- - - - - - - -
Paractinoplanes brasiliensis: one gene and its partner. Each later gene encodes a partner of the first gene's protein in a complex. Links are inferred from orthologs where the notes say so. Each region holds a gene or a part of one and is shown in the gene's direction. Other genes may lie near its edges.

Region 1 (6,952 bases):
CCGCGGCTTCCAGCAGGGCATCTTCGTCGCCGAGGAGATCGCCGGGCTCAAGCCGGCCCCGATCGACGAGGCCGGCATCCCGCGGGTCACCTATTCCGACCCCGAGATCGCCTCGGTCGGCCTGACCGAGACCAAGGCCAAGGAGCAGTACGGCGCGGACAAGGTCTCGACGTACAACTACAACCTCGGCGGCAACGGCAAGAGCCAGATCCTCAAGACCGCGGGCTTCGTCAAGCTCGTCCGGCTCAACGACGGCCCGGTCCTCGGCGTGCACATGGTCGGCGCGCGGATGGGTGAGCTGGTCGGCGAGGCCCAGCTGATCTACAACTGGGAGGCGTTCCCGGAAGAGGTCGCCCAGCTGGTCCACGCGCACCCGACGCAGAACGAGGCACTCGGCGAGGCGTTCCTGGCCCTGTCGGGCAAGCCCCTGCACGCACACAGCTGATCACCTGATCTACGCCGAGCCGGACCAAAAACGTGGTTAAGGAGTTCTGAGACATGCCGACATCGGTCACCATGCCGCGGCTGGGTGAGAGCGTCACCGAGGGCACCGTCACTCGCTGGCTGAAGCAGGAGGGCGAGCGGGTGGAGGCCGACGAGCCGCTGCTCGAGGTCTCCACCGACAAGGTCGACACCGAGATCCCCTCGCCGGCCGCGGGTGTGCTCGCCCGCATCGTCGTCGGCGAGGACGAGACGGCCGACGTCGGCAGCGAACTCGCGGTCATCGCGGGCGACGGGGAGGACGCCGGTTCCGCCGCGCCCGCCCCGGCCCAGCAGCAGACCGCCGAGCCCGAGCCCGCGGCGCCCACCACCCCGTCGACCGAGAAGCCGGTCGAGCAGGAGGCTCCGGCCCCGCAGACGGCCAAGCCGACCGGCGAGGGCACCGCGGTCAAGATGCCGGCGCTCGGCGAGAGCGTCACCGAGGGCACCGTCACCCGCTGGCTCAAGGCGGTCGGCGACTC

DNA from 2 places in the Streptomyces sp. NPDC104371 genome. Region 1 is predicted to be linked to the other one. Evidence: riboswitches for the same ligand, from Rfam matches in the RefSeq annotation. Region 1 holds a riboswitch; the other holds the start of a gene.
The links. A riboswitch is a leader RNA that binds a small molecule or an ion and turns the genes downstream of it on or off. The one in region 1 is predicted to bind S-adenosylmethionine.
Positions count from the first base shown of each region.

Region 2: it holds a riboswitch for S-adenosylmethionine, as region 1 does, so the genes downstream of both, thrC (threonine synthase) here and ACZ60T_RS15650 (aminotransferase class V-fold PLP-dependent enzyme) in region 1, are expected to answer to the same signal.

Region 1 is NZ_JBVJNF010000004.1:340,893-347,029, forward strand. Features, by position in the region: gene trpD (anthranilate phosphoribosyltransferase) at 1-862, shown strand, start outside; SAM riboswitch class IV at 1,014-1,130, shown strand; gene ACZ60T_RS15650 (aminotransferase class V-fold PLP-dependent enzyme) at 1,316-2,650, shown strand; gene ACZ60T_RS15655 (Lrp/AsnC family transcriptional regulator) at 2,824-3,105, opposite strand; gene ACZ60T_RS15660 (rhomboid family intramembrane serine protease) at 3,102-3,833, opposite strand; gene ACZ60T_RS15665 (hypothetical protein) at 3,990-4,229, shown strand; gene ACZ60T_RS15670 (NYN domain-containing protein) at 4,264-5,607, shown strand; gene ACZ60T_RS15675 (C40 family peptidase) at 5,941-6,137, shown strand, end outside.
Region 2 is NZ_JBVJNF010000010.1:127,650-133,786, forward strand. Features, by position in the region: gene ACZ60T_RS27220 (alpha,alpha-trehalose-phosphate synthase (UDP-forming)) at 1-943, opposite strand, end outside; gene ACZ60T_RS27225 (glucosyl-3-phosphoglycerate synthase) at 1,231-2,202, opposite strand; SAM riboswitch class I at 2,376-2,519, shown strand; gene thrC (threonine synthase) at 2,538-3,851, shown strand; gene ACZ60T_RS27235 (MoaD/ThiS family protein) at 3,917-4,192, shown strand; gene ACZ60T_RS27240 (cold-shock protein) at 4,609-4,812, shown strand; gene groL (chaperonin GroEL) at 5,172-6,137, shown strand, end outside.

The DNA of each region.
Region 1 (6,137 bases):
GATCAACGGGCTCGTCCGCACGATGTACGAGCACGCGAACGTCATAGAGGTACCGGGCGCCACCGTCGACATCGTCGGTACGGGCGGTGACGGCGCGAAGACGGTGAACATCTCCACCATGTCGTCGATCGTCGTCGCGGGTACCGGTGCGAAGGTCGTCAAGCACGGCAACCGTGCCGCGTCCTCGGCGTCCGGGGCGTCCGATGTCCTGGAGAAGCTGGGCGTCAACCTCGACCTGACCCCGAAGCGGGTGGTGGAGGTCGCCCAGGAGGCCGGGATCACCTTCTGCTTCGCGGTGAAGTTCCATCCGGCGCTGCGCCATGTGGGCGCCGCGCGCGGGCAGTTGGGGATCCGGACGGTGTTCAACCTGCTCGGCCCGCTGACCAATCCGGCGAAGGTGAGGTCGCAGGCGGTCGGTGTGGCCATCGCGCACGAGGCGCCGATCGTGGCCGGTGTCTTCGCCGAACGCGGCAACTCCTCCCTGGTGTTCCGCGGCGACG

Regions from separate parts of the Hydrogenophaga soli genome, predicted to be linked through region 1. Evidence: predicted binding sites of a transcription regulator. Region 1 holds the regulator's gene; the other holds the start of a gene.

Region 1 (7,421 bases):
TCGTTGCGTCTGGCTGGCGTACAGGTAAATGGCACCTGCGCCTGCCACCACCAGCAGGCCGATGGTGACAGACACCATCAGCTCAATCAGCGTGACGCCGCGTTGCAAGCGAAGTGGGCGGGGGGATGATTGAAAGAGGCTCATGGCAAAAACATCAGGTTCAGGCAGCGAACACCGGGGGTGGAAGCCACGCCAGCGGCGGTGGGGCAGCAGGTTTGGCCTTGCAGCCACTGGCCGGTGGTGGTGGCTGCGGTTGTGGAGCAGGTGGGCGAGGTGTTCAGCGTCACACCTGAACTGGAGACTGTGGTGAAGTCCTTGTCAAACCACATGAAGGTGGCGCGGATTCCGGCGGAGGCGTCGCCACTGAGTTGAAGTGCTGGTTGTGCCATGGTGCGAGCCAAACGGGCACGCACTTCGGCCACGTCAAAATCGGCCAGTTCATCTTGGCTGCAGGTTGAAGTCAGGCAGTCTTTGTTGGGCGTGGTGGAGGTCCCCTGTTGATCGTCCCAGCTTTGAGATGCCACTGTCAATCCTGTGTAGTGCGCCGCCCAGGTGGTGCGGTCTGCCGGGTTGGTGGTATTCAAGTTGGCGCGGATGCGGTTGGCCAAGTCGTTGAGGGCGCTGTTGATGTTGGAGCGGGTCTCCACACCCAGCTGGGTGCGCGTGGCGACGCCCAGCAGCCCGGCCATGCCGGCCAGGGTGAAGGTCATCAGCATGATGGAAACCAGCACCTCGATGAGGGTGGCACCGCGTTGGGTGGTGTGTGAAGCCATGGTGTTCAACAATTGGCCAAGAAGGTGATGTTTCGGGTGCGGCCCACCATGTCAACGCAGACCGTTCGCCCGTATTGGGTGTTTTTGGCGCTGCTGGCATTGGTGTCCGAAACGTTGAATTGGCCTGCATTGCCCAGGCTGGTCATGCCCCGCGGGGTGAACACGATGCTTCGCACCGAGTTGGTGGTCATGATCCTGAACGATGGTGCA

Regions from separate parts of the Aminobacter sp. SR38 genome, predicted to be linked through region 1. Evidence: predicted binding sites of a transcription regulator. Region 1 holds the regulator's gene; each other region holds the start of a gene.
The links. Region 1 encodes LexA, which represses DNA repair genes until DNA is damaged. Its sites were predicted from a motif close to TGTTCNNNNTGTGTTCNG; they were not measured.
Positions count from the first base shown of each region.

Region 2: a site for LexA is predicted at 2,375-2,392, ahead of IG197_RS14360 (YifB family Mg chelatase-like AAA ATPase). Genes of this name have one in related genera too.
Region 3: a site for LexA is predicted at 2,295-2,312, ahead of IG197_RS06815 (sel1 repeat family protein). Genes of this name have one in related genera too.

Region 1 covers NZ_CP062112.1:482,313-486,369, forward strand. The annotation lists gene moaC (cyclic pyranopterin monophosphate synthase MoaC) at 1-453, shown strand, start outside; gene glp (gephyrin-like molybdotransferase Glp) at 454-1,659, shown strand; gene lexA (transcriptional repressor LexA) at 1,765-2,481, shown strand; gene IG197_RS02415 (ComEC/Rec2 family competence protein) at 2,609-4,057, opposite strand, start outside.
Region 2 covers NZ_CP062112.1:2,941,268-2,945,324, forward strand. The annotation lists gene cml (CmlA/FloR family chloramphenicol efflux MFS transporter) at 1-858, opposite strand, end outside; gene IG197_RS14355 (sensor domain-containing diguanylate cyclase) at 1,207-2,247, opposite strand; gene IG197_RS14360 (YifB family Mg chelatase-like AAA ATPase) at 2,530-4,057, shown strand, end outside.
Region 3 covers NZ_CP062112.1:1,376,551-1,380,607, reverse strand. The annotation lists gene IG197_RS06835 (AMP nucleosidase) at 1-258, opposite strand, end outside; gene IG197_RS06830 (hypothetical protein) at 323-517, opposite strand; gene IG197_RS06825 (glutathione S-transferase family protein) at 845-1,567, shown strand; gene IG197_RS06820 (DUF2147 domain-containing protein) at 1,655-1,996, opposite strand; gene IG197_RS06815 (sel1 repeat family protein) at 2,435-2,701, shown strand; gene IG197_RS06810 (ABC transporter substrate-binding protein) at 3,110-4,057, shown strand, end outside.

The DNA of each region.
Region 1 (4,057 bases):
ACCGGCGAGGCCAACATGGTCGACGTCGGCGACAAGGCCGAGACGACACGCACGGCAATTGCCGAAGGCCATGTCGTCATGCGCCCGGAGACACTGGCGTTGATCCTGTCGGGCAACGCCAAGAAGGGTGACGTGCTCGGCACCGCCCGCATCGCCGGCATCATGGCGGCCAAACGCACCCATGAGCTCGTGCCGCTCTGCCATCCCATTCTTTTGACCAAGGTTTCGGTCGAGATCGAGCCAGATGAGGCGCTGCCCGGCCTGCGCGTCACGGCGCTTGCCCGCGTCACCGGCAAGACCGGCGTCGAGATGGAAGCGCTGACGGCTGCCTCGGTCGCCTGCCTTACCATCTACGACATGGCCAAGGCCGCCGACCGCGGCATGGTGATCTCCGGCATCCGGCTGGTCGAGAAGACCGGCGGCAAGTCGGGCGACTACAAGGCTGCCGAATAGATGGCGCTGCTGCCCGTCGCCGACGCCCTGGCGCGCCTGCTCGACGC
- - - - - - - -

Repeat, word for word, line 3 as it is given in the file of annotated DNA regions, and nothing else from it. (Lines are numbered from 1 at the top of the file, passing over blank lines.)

CCGCGGCTTCCAGCAGGGCATCTTCGTCGCCGAGGAGATCGCCGGGCTCAAGCCGGCCCCGATCGACGAGGCCGGCATCCCGCGGGTCACCTATTCCGACCCCGAGATCGCCTCGGTCGGCCTGACCGAGACCAAGGCCAAGGAGCAGTACGGCGCGGACAAGGTCTCGACGTACAACTACAACCTCGGCGGCAACGGCAAGAGCCAGATCCTCAAGACCGCGGGCTTCGTCAAGCTCGTCCGGCTCAACGACGGCCCGGTCCTCGGCGTGCACATGGTCGGCGCGCGGATGGGTGAGCTGGTCGGCGAGGCCCAGCTGATCTACAACTGGGAGGCGTTCCCGGAAGAGGTCGCCCAGCTGGTCCACGCGCACCCGACGCAGAACGAGGCACTCGGCGAGGCGTTCCTGGCCCTGTCGGGCAAGCCCCTGCACGCACACAGCTGATCACCTGATCTACGCCGAGCCGGACCAAAAACGTGGTTAAGGAGTTCTGAGACATGCCGACATCGGTCACCATGCCGCGGCTGGGTGAGAGCGTCACCGAGGGCACCGTCACTCGCTGGCTGAAGCAGGAGGGCGAGCGGGTGGAGGCCGACGAGCCGCTGCTCGAGGTCTCCACCGACAAGGTCGACACCGAGATCCCCTCGCCGGCCGCGGGTGTGCTCGCCCGCATCGTCGTCGGCGAGGACGAGACGGCCGACGTCGGCAGCGAACTCGCGGTCATCGCGGGCGACGGGGAGGACGCCGGTTCCGCCGCGCCCGCCCCGGCCCAGCAGCAGACCGCCGAGCCCGAGCCCGCGGCGCCCACCACCCCGTCGACCGAGAAGCCGGTCGAGCAGGAGGCTCCGGCCCCGCAGACGGCCAAGCCGACCGGCGAGGGCACCGCGGTCAAGATGCCGGCGCTCGGCGAGAGCGTCACCGAGGGCACCGTCACCCGCTGGCTCAAGGCGGTCGGCGACTC